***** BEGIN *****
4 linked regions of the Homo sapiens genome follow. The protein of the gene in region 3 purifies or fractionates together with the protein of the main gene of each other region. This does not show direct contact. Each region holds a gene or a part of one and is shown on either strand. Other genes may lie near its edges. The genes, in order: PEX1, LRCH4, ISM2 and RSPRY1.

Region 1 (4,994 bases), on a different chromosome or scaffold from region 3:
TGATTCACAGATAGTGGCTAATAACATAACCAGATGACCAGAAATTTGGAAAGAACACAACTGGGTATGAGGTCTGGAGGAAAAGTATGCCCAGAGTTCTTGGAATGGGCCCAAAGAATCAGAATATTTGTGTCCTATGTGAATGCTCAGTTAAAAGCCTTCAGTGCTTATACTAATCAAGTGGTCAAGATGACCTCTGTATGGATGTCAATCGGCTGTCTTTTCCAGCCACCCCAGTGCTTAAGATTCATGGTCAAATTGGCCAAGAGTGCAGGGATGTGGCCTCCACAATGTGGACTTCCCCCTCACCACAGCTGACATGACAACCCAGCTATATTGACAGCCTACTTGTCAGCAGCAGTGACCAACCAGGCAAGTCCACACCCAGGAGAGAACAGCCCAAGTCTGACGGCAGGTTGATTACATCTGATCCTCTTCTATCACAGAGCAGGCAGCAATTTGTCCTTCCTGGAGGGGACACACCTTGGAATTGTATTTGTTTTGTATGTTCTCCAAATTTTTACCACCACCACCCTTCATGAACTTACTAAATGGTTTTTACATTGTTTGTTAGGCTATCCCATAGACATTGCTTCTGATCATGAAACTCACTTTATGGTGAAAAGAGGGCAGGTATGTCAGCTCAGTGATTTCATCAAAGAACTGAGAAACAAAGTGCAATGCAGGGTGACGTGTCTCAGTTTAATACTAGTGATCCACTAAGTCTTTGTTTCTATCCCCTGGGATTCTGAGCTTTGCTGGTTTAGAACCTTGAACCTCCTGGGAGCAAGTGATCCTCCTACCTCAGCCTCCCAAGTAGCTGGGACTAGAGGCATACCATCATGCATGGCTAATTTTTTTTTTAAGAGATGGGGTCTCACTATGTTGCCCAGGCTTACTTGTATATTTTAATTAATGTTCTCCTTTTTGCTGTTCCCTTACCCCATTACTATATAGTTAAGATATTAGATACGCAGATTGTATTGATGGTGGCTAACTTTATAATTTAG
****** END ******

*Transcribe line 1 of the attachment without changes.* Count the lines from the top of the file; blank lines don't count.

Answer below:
4 linked regions of the Homo sapiens genome follow. The protein of the gene in region 3 purifies or fractionates together with the protein of the main gene of each other region. This does not show direct contact. Each region holds a gene or a part of one and is shown on either strand. Other genes may lie near its edges. The genes, in order: PEX1, LRCH4, ISM2 and RSPRY1.